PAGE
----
Most of these companies are compiling their own data sets to identify anything that might block the success of their systems. Babylon had already integrated sensor data into its farms to measure heat and humidity, the nutrient content of water, and the amount of light plants receive. Last year, they got a National Science Foundation grant that allowed them to pilot the use of specialized cameras that take pictures in different spectrums to gather some less-obvious visual data about plants’ wellbeing and alert people if something seems off. “Will this plant be healthy tomorrow? Are there things…that the human eye can't see that the plant starts expressing?” says Amandeep Ratte, the company’s head of data science. “If our system can say, Hey, this plant is unhealthy, we can reach out to [users] preemptively about what they’re doing wrong, or is there a disease at the farm?” Ratte says. The earlier the better, to avoid crop failures.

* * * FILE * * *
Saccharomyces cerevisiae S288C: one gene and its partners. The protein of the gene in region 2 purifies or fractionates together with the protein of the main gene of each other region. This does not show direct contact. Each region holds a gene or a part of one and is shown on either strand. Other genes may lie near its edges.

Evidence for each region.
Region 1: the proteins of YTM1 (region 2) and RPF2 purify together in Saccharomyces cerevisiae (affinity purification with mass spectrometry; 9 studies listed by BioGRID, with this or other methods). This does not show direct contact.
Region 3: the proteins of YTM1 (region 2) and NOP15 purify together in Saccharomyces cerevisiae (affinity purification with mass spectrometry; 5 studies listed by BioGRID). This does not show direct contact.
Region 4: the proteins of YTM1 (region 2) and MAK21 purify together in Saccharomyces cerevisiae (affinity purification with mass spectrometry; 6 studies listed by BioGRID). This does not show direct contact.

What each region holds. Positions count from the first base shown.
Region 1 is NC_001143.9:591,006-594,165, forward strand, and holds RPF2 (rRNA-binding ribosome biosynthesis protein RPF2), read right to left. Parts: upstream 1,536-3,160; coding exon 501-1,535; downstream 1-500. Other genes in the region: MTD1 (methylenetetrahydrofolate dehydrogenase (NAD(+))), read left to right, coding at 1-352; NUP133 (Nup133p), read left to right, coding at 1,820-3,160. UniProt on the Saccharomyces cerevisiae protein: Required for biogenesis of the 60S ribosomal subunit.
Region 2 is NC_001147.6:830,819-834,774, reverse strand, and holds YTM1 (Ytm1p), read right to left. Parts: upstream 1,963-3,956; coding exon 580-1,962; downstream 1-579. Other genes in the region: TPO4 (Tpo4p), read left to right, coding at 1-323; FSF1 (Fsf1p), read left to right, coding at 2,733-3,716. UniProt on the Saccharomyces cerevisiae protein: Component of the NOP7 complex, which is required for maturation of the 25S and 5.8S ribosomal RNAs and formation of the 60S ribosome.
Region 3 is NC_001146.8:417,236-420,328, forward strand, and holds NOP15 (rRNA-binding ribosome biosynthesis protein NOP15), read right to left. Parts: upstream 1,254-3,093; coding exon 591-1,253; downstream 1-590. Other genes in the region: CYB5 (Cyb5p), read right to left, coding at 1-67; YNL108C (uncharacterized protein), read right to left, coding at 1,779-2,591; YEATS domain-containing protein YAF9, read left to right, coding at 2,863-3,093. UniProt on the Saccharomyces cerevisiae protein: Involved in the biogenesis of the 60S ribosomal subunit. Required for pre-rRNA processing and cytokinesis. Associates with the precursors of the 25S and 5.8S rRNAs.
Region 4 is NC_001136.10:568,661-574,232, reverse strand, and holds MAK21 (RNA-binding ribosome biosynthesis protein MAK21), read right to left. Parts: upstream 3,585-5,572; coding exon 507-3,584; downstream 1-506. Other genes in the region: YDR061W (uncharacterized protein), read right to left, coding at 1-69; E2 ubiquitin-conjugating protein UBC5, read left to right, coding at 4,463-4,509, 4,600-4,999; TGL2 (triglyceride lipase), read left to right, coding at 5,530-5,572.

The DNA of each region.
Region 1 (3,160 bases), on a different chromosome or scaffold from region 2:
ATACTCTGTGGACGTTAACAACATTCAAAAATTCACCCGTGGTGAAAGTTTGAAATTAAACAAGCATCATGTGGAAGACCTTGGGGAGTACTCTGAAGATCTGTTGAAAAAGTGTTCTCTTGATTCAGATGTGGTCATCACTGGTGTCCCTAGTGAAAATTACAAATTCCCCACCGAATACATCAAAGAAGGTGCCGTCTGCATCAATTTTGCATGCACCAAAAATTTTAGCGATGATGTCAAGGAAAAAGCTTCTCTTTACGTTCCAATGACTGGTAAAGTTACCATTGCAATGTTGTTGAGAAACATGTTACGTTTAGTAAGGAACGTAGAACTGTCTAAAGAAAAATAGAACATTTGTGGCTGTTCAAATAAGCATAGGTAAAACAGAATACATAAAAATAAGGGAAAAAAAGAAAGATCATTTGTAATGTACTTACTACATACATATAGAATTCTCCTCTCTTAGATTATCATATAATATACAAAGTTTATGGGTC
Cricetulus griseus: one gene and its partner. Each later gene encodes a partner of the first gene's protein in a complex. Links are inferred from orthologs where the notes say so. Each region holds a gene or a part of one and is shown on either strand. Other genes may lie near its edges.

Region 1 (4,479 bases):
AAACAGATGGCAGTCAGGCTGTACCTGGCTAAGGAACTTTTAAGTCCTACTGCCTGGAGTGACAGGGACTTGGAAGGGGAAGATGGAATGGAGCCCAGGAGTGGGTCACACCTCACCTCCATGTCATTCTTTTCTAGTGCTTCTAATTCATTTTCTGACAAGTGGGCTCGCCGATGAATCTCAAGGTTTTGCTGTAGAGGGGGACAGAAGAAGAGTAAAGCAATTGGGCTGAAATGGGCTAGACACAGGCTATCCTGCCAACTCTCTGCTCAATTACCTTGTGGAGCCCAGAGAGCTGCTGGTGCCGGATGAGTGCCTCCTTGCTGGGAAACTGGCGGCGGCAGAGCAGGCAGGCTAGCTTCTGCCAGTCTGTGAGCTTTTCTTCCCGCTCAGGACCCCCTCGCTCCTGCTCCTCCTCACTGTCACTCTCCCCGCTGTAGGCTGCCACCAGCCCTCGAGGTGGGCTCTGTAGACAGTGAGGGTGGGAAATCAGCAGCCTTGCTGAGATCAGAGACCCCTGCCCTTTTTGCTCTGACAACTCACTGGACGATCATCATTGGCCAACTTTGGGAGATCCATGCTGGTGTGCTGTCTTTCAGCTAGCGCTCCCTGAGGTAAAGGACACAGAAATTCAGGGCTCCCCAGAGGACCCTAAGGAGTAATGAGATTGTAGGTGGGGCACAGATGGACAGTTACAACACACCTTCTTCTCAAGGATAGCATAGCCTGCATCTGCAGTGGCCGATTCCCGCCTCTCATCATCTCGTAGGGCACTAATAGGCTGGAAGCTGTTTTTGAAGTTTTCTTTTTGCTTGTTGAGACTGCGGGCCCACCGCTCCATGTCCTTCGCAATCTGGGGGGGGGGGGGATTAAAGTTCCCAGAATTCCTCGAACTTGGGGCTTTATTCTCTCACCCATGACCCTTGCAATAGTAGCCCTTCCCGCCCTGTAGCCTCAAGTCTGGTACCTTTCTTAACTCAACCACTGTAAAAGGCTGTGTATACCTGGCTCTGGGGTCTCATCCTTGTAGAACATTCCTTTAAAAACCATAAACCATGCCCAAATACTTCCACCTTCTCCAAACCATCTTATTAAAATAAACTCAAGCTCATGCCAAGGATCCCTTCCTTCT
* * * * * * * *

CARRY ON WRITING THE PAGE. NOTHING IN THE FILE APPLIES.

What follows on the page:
Natural light accounts for 70 percent of Greenswell Growers’ energy use on a sunny day.
Courtesy Greenswell Growers
IALR’s Lowman says that other CEA companies are developing their AI systems to account for the different crops they grow — lettuces come in all shapes and sizes, after all, and each has different growing needs than, for example, tomatoes. The ways they run their operations differs also. Babylon is unusual in its decentralized structure. But centralized growing systems with one main location have variabilities, too. AeroFarms, which recently declared bankruptcy but will continue to run its 140,000-square foot vertical operation in Danville, Virginia, is entirely enclosed and reliant on the intense violet glow of grow lights to produce microgreens.